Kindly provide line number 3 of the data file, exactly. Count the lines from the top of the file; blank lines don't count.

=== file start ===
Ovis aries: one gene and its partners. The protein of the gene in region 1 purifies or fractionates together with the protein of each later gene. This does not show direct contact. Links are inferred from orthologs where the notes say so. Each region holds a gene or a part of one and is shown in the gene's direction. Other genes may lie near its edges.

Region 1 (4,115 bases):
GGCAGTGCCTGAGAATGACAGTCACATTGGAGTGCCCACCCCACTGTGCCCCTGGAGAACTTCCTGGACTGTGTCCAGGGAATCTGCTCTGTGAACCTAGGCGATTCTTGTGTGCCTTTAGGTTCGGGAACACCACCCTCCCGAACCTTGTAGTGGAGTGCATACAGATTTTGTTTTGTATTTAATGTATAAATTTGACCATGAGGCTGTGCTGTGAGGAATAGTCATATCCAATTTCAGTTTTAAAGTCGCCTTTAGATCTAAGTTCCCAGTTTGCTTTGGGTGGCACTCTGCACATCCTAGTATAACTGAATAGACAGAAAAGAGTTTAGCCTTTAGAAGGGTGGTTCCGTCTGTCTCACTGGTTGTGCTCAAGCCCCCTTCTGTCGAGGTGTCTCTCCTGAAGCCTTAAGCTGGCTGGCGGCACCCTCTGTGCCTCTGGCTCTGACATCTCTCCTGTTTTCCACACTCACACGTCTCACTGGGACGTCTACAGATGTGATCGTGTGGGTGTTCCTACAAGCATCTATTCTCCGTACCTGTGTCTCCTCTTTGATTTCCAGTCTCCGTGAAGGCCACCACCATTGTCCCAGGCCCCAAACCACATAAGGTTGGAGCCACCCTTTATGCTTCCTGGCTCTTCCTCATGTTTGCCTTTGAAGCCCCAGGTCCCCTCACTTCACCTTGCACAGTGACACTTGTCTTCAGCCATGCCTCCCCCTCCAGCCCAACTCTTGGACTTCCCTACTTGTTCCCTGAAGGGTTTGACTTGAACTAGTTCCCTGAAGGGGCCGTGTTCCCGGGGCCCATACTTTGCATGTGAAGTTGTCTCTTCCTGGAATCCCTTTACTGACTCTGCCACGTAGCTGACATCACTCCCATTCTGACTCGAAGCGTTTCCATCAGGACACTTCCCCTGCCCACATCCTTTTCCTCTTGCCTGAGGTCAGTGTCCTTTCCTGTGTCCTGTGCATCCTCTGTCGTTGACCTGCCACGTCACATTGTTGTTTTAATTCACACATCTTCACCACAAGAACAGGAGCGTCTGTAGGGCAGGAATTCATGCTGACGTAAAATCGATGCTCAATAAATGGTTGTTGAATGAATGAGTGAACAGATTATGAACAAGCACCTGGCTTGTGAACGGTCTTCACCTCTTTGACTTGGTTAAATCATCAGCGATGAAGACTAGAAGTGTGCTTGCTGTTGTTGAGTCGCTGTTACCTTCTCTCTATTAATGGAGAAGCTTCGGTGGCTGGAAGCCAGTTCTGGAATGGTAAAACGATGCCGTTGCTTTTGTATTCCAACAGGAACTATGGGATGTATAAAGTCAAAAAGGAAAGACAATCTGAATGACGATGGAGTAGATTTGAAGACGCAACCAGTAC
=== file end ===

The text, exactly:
GGCAGTGCCTGAGAATGACAGTCACATTGGAGTGCCCACCCCACTGTGCCCCTGGAGAACTTCCTGGACTGTGTCCAGGGAATCTGCTCTGTGAACCTAGGCGATTCTTGTGTGCCTTTAGGTTCGGGAACACCACCCTCCCGAACCTTGTAGTGGAGTGCATACAGATTTTGTTTTGTATTTAATGTATAAATTTGACCATGAGGCTGTGCTGTGAGGAATAGTCATATCCAATTTCAGTTTTAAAGTCGCCTTTAGATCTAAGTTCCCAGTTTGCTTTGGGTGGCACTCTGCACATCCTAGTATAACTGAATAGACAGAAAAGAGTTTAGCCTTTAGAAGGGTGGTTCCGTCTGTCTCACTGGTTGTGCTCAAGCCCCCTTCTGTCGAGGTGTCTCTCCTGAAGCCTTAAGCTGGCTGGCGGCACCCTCTGTGCCTCTGGCTCTGACATCTCTCCTGTTTTCCACACTCACACGTCTCACTGGGACGTCTACAGATGTGATCGTGTGGGTGTTCCTACAAGCATCTATTCTCCGTACCTGTGTCTCCTCTTTGATTTCCAGTCTCCGTGAAGGCCACCACCATTGTCCCAGGCCCCAAACCACATAAGGTTGGAGCCACCCTTTATGCTTCCTGGCTCTTCCTCATGTTTGCCTTTGAAGCCCCAGGTCCCCTCACTTCACCTTGCACAGTGACACTTGTCTTCAGCCATGCCTCCCCCTCCAGCCCAACTCTTGGACTTCCCTACTTGTTCCCTGAAGGGTTTGACTTGAACTAGTTCCCTGAAGGGGCCGTGTTCCCGGGGCCCATACTTTGCATGTGAAGTTGTCTCTTCCTGGAATCCCTTTACTGACTCTGCCACGTAGCTGACATCACTCCCATTCTGACTCGAAGCGTTTCCATCAGGACACTTCCCCTGCCCACATCCTTTTCCTCTTGCCTGAGGTCAGTGTCCTTTCCTGTGTCCTGTGCATCCTCTGTCGTTGACCTGCCACGTCACATTGTTGTTTTAATTCACACATCTTCACCACAAGAACAGGAGCGTCTGTAGGGCAGGAATTCATGCTGACGTAAAATCGATGCTCAATAAATGGTTGTTGAATGAATGAGTGAACAGATTATGAACAAGCACCTGGCTTGTGAACGGTCTTCACCTCTTTGACTTGGTTAAATCATCAGCGATGAAGACTAGAAGTGTGCTTGCTGTTGTTGAGTCGCTGTTACCTTCTCTCTATTAATGGAGAAGCTTCGGTGGCTGGAAGCCAGTTCTGGAATGGTAAAACGATGCCGTTGCTTTTGTATTCCAACAGGAACTATGGGATGTATAAAGTCAAAAAGGAAAGACAATCTGAATGACGATGGAGTAGATTTGAAGACGCAACCAGTAC